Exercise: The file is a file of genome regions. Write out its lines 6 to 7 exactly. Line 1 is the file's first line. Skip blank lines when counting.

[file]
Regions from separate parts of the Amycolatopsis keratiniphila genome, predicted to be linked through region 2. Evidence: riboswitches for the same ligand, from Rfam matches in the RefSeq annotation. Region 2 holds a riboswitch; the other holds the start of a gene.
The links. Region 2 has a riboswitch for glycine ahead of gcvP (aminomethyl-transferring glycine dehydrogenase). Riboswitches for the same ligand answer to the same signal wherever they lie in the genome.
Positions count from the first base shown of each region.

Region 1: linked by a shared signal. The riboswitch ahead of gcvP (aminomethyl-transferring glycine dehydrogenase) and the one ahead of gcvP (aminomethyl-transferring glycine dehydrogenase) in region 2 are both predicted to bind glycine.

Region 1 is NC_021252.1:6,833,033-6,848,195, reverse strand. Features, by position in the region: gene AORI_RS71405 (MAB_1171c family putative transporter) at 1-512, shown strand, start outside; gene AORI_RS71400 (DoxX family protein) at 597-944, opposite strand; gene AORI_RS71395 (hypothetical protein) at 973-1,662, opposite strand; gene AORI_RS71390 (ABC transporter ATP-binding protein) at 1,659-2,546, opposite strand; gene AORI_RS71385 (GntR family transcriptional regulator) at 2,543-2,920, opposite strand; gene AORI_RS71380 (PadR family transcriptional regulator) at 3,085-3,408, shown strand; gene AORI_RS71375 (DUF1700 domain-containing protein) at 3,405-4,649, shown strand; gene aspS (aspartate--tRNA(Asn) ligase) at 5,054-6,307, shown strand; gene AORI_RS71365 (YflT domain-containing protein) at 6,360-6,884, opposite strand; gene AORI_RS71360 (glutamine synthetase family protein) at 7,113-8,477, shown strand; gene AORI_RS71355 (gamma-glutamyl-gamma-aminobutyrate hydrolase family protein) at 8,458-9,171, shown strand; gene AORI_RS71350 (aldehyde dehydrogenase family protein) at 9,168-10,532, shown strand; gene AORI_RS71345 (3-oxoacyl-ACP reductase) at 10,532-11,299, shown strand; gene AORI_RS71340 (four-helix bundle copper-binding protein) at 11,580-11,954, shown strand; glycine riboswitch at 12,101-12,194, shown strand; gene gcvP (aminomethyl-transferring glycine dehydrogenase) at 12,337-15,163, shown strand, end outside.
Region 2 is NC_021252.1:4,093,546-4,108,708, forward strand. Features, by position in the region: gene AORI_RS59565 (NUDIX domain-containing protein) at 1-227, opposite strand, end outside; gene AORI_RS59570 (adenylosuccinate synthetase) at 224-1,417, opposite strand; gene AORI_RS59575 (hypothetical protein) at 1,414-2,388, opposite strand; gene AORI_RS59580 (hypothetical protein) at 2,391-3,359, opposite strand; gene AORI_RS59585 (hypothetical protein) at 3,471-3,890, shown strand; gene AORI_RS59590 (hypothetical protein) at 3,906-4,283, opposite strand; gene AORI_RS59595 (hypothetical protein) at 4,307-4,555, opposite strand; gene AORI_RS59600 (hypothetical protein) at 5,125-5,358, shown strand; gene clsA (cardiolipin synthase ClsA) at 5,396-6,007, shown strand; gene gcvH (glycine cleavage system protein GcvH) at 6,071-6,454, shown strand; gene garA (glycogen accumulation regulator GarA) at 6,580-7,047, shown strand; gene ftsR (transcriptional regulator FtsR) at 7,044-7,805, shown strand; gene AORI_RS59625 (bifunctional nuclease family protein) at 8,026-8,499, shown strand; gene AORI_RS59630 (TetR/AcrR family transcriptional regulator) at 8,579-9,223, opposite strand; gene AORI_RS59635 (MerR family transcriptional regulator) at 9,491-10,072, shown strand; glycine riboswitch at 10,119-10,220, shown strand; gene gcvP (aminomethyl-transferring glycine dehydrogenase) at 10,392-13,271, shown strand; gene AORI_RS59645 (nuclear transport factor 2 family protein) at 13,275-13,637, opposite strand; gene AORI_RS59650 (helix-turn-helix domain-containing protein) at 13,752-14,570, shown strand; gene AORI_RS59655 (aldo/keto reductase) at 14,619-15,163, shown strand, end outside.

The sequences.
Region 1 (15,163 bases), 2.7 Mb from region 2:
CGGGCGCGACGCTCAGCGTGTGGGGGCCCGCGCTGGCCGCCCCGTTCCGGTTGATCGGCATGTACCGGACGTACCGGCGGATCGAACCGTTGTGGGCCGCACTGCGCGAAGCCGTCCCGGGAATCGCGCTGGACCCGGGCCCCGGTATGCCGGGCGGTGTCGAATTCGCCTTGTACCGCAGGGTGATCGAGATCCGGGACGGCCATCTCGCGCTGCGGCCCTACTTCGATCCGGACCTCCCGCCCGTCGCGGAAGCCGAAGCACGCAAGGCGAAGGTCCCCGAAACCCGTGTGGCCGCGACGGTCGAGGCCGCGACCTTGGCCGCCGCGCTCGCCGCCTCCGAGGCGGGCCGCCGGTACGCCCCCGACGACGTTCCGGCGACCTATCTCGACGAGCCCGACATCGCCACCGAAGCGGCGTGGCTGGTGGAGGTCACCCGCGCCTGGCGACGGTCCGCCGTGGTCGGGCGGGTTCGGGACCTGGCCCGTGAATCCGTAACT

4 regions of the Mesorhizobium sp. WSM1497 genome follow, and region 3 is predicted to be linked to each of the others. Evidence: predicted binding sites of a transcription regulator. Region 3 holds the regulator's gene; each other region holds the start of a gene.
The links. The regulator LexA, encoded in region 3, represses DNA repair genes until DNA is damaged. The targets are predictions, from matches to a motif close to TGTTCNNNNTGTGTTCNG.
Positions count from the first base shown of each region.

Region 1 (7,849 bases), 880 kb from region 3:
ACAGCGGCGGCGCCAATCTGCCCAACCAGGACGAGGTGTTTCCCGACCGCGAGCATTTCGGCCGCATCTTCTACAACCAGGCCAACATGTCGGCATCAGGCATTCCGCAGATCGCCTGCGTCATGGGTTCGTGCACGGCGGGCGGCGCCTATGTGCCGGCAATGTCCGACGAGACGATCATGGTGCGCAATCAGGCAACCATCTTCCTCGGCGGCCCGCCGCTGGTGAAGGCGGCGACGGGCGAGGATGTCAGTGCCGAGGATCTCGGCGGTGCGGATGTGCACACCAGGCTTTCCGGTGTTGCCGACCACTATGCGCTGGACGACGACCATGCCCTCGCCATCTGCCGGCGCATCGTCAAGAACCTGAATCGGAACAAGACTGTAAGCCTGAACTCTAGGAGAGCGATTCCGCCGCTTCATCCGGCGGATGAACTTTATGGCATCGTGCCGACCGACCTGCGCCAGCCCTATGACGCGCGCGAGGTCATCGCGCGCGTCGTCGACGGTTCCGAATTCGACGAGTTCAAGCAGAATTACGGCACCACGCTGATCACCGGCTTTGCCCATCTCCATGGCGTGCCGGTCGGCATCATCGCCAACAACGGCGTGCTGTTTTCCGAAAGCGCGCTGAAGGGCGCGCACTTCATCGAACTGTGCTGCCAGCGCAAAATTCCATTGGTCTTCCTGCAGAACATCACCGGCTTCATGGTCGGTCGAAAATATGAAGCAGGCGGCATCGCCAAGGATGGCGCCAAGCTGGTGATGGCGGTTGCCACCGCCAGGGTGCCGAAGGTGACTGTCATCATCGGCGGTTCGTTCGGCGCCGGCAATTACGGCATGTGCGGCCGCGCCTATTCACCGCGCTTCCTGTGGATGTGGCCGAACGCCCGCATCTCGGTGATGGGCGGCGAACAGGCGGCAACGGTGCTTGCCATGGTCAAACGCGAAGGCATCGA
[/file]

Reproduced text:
Region 2 is NC_021252.1:4,093,546-4,108,708, forward strand. Features, by position in the region: gene AORI_RS59565 (NUDIX domain-containing protein) at 1-227, opposite strand, end outside; gene AORI_RS59570 (adenylosuccinate synthetase) at 224-1,417, opposite strand; gene AORI_RS59575 (hypothetical protein) at 1,414-2,388, opposite strand; gene AORI_RS59580 (hypothetical protein) at 2,391-3,359, opposite strand; gene AORI_RS59585 (hypothetical protein) at 3,471-3,890, shown strand; gene AORI_RS59590 (hypothetical protein) at 3,906-4,283, opposite strand; gene AORI_RS59595 (hypothetical protein) at 4,307-4,555, opposite strand; gene AORI_RS59600 (hypothetical protein) at 5,125-5,358, shown strand; gene clsA (cardiolipin synthase ClsA) at 5,396-6,007, shown strand; gene gcvH (glycine cleavage system protein GcvH) at 6,071-6,454, shown strand; gene garA (glycogen accumulation regulator GarA) at 6,580-7,047, shown strand; gene ftsR (transcriptional regulator FtsR) at 7,044-7,805, shown strand; gene AORI_RS59625 (bifunctional nuclease family protein) at 8,026-8,499, shown strand; gene AORI_RS59630 (TetR/AcrR family transcriptional regulator) at 8,579-9,223, opposite strand; gene AORI_RS59635 (MerR family transcriptional regulator) at 9,491-10,072, shown strand; glycine riboswitch at 10,119-10,220, shown strand; gene gcvP (aminomethyl-transferring glycine dehydrogenase) at 10,392-13,271, shown strand; gene AORI_RS59645 (nuclear transport factor 2 family protein) at 13,275-13,637, opposite strand; gene AORI_RS59650 (helix-turn-helix domain-containing protein) at 13,752-14,570, shown strand; gene AORI_RS59655 (aldo/keto reductase) at 14,619-15,163, shown strand, end outside.

The sequences.